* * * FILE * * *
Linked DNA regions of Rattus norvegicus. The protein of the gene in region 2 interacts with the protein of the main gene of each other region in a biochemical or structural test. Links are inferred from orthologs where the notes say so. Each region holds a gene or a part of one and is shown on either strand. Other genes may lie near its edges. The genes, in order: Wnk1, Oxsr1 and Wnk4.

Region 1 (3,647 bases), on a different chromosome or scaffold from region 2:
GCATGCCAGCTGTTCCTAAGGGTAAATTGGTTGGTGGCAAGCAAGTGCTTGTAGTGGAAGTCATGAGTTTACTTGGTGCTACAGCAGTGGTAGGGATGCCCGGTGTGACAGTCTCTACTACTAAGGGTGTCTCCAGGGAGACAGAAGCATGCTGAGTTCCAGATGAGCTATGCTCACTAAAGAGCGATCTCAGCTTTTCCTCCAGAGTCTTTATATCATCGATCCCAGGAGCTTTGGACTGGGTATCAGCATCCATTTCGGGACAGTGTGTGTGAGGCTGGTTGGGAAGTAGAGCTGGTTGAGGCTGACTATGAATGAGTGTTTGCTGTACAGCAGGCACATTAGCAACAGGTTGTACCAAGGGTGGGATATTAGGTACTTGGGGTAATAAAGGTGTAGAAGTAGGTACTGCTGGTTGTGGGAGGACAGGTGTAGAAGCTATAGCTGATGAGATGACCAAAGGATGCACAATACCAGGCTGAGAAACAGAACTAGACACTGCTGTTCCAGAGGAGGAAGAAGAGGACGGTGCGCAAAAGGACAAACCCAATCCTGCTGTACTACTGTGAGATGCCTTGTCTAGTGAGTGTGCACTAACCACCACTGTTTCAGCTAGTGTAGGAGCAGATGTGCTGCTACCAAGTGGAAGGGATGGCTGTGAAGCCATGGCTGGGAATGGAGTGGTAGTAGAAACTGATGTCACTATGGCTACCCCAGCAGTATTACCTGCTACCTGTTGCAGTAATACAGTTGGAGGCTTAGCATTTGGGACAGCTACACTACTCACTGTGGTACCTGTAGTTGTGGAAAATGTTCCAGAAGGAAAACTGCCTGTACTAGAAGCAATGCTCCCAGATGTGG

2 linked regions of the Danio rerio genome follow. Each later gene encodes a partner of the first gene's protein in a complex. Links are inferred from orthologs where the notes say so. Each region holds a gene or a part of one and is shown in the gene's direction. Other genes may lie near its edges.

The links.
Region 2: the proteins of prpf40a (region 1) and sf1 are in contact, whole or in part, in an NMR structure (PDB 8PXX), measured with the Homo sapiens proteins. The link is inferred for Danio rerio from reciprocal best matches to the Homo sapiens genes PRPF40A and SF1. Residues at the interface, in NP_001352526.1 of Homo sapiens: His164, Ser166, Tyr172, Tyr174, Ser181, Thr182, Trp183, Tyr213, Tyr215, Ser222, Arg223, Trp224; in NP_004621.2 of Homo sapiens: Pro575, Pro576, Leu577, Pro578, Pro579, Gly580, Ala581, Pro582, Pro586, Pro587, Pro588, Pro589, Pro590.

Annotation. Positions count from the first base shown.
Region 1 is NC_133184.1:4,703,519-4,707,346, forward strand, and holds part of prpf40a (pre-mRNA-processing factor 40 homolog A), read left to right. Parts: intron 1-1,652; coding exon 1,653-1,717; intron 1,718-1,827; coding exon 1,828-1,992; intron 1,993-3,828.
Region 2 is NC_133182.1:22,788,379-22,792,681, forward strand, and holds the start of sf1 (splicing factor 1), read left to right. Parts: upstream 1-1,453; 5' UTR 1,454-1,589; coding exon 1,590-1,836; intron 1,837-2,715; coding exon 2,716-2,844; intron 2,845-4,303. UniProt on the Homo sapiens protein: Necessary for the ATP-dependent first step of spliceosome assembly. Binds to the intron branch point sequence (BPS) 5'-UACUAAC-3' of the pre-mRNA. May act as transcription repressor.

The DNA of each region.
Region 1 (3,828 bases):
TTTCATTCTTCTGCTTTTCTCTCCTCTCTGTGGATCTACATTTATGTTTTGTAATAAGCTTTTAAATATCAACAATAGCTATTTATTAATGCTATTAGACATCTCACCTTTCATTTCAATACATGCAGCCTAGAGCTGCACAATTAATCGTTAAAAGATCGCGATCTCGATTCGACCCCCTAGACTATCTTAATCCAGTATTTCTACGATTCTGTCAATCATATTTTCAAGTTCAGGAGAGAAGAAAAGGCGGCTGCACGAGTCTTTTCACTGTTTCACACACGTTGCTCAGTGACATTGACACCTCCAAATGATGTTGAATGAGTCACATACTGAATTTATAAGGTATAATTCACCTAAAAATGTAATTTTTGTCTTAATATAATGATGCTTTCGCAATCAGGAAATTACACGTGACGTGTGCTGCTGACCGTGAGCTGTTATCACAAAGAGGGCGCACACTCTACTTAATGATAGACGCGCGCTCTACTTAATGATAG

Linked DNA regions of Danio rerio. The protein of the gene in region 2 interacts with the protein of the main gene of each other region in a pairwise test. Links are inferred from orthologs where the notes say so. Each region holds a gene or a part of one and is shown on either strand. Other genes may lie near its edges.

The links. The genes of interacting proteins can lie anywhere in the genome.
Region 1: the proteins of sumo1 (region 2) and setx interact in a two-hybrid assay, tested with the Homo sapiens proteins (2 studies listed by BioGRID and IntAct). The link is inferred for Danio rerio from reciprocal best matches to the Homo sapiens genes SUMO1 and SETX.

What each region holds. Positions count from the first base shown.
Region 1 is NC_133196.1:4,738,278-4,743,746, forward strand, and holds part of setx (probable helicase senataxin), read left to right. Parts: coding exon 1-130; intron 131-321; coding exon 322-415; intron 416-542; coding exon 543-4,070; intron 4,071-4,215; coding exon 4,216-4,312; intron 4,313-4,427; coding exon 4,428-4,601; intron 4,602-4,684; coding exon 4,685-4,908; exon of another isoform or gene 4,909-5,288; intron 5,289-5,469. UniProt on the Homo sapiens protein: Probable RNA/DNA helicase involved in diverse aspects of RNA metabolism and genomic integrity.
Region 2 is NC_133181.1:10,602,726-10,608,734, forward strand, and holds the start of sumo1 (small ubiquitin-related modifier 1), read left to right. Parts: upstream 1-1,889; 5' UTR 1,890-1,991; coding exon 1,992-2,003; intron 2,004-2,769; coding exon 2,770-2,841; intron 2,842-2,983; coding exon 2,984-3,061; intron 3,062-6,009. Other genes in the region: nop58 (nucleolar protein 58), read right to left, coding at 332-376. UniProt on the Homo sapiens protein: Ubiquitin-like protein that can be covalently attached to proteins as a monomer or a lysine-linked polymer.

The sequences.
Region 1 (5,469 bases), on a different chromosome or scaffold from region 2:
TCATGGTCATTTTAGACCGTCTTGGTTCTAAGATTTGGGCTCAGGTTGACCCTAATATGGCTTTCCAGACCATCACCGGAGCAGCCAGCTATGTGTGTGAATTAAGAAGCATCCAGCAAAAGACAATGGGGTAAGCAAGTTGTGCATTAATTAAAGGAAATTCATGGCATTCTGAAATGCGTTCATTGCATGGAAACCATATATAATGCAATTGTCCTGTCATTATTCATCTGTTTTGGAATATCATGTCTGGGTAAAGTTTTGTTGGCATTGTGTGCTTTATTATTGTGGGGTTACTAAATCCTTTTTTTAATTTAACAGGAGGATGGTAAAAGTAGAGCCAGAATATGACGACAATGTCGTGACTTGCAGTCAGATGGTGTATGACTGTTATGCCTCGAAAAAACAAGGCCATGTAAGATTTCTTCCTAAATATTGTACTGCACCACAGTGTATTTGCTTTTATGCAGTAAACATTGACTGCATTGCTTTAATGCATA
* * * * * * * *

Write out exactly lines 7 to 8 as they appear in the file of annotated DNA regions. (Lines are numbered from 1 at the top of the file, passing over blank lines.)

Annotation. Positions count from the first base shown.
Region 1 is NC_133184.1:4,703,519-4,707,346, forward strand, and holds part of prpf40a (pre-mRNA-processing factor 40 homolog A), read left to right. Parts: intron 1-1,652; coding exon 1,653-1,717; intron 1,718-1,827; coding exon 1,828-1,992; intron 1,993-3,828.